In Kyiv, Ukraine, as the situation grew worse this week, anti-government protesters donned hockey gear to battle police. (Photo: Sergei Grits, The Associated Press)

Meanwhile, in Ottawa: a writer named Michael Murray was writing in the Citizen. “Hockey covers us,” he said, “like an invisible skin here.”

Amalie Benjamin of The Boston Globe talked to Bruins’ goalie Tuukka Rask about the team’s goalie coach, Bob Essensa, and the tonic he applies in practices after Rask has had a tough night in net.

“It’s more about just laughing,” said Rask said. “He jokes around. Just tries to keep it light.

“When you get scored on in goal like I’ve been getting scored on lately — it’s just bounces here and there — it’s tough. It’s draining. Because you think you want to stop them and you feel like you kind of have to, but then again you can’t really blame yourself, either. It’s a tough situation mentally but that’s why he’s here, and we just try to keep things light and work hard.”

Nike: “We’ve spent our whole entire lives on ice.”

In Winnipeg, coach Claude Noel lost his job, which Paul Maurice gained. Centre Olli Jokinen told The Winnipeg Sun that he felt the team had been playing scared. “All of us should be embarrassed that we’re at the point where we have to change the coach,” he said.

Vancouver got into a hibiscus with Anaheim. This was before the rumpus with Calgary for which the Canucks’ coach, John Tortorella, earned a 15-day suspension. Anaheim beat Vancouver 9-1, was the problem in this one. Ducks’ coach Bruce

Boudreau: “There was a lot of frustration on their part. They just started punching our guys. It wasn’t the brightest thing to do. What are the refs supposed to do?”

Tortorella: “I’m not even going to try to explain it. One of those nights, so we plow along to our next game and get ready to play. … It does me no good, it does the players no good, to discuss anything that happened here.”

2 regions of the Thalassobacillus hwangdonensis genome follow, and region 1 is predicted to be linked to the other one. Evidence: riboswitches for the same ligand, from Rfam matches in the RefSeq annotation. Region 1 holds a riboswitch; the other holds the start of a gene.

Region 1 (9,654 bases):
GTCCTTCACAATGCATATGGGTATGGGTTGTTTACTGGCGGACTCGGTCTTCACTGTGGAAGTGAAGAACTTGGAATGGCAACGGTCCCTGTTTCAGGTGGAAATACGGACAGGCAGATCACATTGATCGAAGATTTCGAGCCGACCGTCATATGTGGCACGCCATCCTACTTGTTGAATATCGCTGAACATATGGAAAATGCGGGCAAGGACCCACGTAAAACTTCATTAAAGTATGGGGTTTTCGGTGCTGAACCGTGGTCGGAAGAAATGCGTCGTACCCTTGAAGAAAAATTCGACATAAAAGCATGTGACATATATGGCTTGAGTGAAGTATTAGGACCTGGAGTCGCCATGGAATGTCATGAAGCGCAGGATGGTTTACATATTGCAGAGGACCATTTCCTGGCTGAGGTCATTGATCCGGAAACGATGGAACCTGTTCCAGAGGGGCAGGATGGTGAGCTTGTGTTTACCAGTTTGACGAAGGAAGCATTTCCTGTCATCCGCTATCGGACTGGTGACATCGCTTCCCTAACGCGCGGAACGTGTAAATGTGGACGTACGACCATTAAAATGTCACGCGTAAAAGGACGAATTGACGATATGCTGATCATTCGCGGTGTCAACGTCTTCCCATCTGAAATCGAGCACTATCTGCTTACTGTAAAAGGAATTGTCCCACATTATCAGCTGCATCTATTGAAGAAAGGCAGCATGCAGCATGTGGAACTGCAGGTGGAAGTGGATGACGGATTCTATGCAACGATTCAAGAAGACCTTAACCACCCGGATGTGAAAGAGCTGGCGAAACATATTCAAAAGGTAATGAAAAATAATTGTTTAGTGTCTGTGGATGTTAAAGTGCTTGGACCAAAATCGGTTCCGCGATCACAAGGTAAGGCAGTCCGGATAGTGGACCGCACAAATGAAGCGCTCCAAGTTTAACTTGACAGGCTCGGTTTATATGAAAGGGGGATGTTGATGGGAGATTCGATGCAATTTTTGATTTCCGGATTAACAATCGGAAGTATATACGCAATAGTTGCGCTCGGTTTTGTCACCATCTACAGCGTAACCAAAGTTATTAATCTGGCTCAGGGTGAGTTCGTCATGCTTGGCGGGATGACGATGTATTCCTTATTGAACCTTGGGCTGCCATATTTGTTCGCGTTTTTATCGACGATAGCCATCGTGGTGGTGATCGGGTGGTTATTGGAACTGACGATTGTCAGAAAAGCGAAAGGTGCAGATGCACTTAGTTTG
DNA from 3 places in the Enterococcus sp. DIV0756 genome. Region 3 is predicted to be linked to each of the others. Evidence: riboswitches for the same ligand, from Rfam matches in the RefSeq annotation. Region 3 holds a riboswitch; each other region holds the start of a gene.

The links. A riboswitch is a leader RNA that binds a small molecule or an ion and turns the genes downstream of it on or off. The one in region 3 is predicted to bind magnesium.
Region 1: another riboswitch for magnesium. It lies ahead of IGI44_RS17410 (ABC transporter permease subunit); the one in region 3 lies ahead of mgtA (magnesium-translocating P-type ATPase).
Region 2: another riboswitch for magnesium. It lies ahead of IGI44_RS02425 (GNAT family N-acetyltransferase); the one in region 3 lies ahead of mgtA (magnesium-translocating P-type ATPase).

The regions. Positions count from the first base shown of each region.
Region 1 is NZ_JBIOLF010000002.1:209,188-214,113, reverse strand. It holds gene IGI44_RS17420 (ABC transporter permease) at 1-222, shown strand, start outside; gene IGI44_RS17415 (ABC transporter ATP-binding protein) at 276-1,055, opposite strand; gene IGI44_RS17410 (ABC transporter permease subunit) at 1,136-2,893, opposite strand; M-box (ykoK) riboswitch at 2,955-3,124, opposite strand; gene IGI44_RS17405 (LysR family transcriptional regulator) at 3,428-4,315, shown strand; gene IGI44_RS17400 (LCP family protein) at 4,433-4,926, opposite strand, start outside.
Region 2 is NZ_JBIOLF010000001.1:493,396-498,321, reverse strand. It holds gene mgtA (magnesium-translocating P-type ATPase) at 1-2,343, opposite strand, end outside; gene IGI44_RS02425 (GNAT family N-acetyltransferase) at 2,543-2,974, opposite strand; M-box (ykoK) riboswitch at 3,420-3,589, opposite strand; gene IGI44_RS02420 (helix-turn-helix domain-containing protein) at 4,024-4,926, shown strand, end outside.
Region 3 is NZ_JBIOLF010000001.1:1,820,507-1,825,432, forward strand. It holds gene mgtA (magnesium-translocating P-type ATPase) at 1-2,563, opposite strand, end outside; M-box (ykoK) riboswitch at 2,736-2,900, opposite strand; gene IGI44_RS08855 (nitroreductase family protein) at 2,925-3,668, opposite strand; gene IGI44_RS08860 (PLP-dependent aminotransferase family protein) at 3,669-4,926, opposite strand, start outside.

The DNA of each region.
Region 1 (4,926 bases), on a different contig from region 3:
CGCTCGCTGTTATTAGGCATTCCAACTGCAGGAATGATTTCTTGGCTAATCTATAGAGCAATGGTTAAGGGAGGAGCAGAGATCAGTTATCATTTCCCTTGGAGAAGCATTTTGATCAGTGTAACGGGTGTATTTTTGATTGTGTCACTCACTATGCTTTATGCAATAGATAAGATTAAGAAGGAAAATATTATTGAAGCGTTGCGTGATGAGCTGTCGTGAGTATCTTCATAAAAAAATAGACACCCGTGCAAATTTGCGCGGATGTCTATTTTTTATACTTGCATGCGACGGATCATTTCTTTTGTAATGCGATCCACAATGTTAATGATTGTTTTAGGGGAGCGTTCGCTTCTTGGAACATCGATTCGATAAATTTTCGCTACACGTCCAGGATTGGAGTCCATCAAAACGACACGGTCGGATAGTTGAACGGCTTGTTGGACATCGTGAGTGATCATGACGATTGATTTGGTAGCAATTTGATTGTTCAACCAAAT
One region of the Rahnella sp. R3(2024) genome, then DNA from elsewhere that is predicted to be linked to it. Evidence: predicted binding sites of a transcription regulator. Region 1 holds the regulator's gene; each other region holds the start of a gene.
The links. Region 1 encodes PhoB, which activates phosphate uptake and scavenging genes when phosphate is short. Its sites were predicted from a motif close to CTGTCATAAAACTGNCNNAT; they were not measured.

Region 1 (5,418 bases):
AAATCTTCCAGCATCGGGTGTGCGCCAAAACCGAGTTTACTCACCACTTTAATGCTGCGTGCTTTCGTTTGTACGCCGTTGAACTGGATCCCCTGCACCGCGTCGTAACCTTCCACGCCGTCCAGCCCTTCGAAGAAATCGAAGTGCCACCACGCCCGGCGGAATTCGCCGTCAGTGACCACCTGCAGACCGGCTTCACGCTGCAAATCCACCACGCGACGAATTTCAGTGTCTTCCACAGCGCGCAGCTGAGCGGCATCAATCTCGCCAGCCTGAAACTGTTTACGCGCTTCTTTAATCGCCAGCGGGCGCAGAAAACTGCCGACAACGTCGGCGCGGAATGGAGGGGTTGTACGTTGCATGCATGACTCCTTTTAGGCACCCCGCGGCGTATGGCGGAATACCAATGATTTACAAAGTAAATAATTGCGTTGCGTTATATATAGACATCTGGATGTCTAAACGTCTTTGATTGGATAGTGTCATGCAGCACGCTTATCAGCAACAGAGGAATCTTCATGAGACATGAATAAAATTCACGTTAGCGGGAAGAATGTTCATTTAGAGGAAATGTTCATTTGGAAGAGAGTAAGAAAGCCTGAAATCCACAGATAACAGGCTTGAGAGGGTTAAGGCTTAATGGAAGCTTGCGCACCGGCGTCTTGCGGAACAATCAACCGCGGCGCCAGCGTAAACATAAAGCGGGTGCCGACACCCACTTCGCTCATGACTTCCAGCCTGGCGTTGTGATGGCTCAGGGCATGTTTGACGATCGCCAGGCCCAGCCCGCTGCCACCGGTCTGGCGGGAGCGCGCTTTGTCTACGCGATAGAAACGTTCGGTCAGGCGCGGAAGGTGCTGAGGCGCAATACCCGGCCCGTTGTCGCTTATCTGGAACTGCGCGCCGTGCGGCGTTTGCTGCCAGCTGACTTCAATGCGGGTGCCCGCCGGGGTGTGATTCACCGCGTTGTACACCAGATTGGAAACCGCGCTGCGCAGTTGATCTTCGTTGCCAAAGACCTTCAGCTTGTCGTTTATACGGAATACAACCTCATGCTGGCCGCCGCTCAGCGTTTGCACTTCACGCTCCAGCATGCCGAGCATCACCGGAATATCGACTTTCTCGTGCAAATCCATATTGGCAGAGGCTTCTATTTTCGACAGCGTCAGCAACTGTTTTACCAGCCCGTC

P.K. Subban scored a goal to beat Ottawa’s Senators in overtime; the Senators thought he celebrated too much.

“I don’t care,” Subban told reporters. “I don’t care. It’s the game of hockey, you’re not disrespecting anybody. To be honest, that game’s over. I don’t really need to comment on it.”

It was Tortorella who said, once, in calmer times, that defensemen need 300 NHL games to figure out how to play the position.

“Yeah, that’s a good number for me,” said Tampa Bay’s Victor Hedman, 23, who’s in his fifth NHL season. “This year has been by far the best for me personally. The biggest thing is the consistency in my game. That gains me confidence when you feel you can play your best and make plays on a night-to-night basis.”

“So it doesn’t matter,” Nike argued, “if we’re playing at someone else’s rink, or in someone else’s province, or even in someone else’s country.”

The Calgary/Vancouver started with a brawl, at the opening face-off. Later, Tortorella tried to fight his way into the Calgary dressing room. That got him his suspension. The NHL fined Flames’ coach Bob Hartley US$25,000.

NHL VP Colin Campbell called Tortorella’s conduct “dangerous” and “an embarrassment to the League.”

“I don’t think this embarrasses us,” Vancouver defenceman Kevin Bieksa told The Vancouver Sun. “If anything it shows how passionate he is and how much he cares about his team … I think you respect a coach more when you see that he has your back and how much he cares. We are not just pawns out there, we are not just guys he is sticking out there to fight. He cares that we had to go through that.”

ESPN’s Keith Olbermann nominated Tortorella as the worst person in the sports world. “He may be a gifted coach but he is a clown and not in a good way,” Olbermann said. “He unnecessarily provokes the media, his own players, even the fans.”

“#FreeTorts,” tweeted Vancouver goalie Roberto Luongo.

“As long as there’s ice to skate on,” Nike proclaimed, “we’re at home.” Continue reading

this week: I’ve never been a goalie

abel's in“I don’t know why something happened,” Edmonton rookie Nail Yakupov said this week.